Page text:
18 Results

WVXU: How's the COVID-19 vaccine rollout going In Ohio?

January 6, 2021

WVXU reporter Michael Monks spoke to UC faculty members, Dustin Calhoun, MD, and Louito Edje, MD, for a Cincinnati Edition story discussing the process for COVID-19 vaccination in Cincinnati and hesitancy that some residents have in receiving that protective measure. Ohio residents age 65 and older, school employees and people with medical conditions that put them at high-risk will be eligible for the COVID-19 vaccine in about two weeks.

Cincinnati.com: Study involving UC could help ID genetic markers...

October 12, 2020

In one of the first studies of its kind, a University of Cincinnati researcher is using a grant from the Ohio attorney general’s office to research the pharmacogenomics of opioid addiction. The grant was awarded to Caroline Freiermuth, MD, associate professor in the Department of Emergency Medicine at the UC College of Medicine, the principal investigator for the study. The initial year will be supported with $1.63 million from the attorney general’s office, secured through money collected from pharmaceutical companies involved in opioid lawsuits.

UC researcher examines genetic role in addiction

October 12, 2020

In one of the first studies of its kind, a University of Cincinnati researcher is using a grant from the Ohio attorney general’s office to research the pharmacogenomics of opioid addiction. The grant was awarded to Caroline Freiermuth, MD, associate professor in the Department of Emergency Medicine at the UC College of Medicine, the principal investigator for the study. The initial year will be supported with $1.63 million from the attorney general’s office, secured through money collected from pharmaceutical companies involved in opioid lawsuits. Pharmacogenomics, a relatively new field, is the study of how genes affect a person's response to drugs.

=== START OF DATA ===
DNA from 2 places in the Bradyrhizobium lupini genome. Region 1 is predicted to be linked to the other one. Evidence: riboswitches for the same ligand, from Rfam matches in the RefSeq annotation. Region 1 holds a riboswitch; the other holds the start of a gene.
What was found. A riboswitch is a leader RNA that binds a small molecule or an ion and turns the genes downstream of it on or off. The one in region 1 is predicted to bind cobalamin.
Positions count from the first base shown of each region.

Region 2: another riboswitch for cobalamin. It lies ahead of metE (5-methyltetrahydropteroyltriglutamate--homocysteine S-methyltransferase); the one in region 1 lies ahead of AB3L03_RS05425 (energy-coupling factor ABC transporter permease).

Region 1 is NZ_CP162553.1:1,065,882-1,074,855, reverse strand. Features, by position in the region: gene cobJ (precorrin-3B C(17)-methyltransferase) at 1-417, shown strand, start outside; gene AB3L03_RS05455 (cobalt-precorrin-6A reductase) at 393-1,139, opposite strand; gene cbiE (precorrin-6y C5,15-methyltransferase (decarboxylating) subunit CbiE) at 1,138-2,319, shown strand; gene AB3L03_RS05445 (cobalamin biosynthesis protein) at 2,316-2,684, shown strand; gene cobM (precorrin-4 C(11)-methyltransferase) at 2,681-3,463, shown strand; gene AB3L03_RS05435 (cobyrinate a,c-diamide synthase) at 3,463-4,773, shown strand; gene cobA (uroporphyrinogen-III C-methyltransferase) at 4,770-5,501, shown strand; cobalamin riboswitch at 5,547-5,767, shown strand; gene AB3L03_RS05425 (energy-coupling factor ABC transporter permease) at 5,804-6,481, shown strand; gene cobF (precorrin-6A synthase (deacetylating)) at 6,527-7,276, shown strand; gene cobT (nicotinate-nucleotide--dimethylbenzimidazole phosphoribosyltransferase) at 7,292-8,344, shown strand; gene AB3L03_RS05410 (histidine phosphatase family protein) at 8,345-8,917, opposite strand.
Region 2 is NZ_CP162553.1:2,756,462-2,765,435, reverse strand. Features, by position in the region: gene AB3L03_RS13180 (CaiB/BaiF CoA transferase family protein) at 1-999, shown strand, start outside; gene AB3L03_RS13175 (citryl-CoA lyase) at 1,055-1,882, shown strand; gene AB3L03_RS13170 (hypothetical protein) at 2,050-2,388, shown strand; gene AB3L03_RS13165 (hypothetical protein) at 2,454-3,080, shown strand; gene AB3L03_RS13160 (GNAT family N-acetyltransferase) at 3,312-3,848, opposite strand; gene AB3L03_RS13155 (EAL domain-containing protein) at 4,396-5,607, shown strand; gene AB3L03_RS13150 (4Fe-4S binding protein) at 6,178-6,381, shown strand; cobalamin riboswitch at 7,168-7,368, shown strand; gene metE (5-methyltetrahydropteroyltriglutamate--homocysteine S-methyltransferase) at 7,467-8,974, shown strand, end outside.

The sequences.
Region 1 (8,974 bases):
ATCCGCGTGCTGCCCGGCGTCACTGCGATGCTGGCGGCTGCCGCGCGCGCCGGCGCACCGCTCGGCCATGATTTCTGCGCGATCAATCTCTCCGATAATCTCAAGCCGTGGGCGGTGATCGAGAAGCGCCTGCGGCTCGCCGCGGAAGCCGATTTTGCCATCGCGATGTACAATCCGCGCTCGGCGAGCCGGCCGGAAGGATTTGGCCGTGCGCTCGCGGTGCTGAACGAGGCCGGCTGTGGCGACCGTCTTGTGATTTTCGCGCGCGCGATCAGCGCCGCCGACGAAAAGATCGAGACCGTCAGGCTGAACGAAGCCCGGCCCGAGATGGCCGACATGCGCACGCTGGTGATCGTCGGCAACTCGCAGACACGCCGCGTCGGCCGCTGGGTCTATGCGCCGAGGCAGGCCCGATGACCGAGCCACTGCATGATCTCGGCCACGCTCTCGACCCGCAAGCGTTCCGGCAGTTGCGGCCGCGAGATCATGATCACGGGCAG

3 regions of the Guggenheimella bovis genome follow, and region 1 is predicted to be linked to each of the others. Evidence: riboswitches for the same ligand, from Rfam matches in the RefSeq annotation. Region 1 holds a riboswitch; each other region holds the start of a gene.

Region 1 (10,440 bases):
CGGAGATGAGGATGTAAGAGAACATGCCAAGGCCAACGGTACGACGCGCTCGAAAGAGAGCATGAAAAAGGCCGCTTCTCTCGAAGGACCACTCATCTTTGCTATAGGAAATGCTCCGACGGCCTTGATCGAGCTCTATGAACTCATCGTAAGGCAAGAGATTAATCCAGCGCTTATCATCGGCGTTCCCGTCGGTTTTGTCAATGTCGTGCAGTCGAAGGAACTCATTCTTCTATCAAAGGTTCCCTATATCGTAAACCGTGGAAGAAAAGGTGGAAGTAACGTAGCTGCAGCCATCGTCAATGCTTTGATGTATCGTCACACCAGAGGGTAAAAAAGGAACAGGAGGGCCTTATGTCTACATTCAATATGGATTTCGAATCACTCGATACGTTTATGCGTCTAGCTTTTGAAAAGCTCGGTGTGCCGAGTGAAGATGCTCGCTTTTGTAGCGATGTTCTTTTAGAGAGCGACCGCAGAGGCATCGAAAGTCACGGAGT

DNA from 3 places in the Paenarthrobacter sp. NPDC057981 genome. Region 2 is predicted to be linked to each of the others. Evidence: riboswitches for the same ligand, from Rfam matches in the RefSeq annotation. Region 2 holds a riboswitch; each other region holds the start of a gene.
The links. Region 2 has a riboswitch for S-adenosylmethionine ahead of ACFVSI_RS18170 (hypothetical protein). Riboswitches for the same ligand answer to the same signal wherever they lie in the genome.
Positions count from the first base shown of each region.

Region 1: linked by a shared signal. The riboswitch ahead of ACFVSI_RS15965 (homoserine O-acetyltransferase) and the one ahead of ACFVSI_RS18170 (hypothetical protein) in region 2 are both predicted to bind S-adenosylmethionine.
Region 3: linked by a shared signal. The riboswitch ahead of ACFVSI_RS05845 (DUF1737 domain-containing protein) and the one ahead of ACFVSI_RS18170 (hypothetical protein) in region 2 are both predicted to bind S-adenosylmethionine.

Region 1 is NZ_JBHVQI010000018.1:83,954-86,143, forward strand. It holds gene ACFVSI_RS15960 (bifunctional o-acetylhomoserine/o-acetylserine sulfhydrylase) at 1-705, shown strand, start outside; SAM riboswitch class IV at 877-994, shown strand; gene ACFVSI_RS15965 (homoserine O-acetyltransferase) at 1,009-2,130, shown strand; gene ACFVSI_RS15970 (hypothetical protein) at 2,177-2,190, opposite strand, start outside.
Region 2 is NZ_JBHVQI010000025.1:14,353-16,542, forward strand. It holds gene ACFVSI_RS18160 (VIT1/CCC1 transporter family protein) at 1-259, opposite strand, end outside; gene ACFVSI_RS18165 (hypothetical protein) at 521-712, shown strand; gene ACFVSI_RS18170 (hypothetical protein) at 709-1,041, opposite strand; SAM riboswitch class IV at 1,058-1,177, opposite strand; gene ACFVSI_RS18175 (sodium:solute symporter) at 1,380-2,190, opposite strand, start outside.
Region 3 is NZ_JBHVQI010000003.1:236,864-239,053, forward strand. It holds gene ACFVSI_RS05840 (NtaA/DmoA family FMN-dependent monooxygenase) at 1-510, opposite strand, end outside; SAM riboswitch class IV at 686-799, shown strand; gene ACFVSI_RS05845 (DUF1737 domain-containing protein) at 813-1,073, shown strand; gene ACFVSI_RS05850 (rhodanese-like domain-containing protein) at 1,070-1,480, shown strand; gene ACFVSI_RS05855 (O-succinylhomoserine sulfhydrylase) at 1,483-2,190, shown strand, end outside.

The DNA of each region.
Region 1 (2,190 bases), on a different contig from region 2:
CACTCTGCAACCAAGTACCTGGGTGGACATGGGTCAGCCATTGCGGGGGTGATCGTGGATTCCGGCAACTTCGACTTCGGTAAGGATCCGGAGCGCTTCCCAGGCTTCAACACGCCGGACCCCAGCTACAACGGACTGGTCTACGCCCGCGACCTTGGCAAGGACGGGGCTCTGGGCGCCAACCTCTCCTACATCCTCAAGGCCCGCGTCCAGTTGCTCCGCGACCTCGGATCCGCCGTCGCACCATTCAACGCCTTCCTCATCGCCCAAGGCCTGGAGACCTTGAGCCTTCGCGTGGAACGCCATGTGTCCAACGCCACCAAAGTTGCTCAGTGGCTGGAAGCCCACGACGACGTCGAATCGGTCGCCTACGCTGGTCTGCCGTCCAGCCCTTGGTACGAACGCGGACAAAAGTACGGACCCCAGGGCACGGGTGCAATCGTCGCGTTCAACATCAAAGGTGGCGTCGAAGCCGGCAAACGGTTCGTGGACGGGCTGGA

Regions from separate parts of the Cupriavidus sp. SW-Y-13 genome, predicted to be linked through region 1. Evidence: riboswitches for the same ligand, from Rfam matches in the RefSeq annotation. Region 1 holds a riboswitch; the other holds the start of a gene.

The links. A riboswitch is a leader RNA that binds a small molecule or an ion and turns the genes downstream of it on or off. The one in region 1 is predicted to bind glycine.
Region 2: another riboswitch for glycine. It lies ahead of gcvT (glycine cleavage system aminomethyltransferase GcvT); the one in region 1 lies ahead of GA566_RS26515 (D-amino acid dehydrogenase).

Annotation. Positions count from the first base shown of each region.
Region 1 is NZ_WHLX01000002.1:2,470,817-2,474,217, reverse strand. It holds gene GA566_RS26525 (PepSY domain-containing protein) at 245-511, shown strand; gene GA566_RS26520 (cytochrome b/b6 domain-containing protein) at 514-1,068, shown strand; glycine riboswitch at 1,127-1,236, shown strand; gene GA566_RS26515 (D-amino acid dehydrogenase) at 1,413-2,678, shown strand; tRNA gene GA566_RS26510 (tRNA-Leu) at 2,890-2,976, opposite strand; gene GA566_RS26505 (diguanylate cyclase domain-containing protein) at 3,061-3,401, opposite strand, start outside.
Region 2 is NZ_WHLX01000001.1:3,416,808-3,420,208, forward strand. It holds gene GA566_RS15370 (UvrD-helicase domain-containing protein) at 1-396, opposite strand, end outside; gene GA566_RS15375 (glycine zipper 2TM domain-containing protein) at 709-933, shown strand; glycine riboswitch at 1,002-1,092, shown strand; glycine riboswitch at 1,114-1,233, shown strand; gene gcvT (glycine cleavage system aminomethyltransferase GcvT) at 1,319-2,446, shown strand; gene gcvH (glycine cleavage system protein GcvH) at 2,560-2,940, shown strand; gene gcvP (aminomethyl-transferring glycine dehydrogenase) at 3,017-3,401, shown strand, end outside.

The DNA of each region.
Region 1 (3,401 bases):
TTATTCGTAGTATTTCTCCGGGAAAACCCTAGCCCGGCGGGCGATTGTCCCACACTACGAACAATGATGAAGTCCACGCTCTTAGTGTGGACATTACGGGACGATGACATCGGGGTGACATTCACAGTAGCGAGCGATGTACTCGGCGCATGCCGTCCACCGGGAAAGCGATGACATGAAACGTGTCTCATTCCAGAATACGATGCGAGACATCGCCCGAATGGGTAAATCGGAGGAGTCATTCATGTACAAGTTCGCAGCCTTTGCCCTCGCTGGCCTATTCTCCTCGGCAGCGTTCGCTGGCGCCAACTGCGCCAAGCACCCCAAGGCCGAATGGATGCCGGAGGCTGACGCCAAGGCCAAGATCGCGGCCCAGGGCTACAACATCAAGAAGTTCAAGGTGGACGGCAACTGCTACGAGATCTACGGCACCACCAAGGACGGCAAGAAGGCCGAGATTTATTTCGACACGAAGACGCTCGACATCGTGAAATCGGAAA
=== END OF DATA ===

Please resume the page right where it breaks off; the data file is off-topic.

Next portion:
UC research sees decrease in emergency visits for stroke care

July 9, 2020

Immediately following the announcement of COVID-19 prevention measures in March, the Greater Cincinnati Tristate region saw a nearly 40% decline in patients coming to the hospital in time for emergency stroke care, according to researchers from the University of Cincinnati College of Medicine and Cincinnati Children’s Hospital Medical Center. The researchers are calling for urgent public education to mitigate a potential crisis of stroke patients avoiding needed emergency care due to concerns about COVID-19

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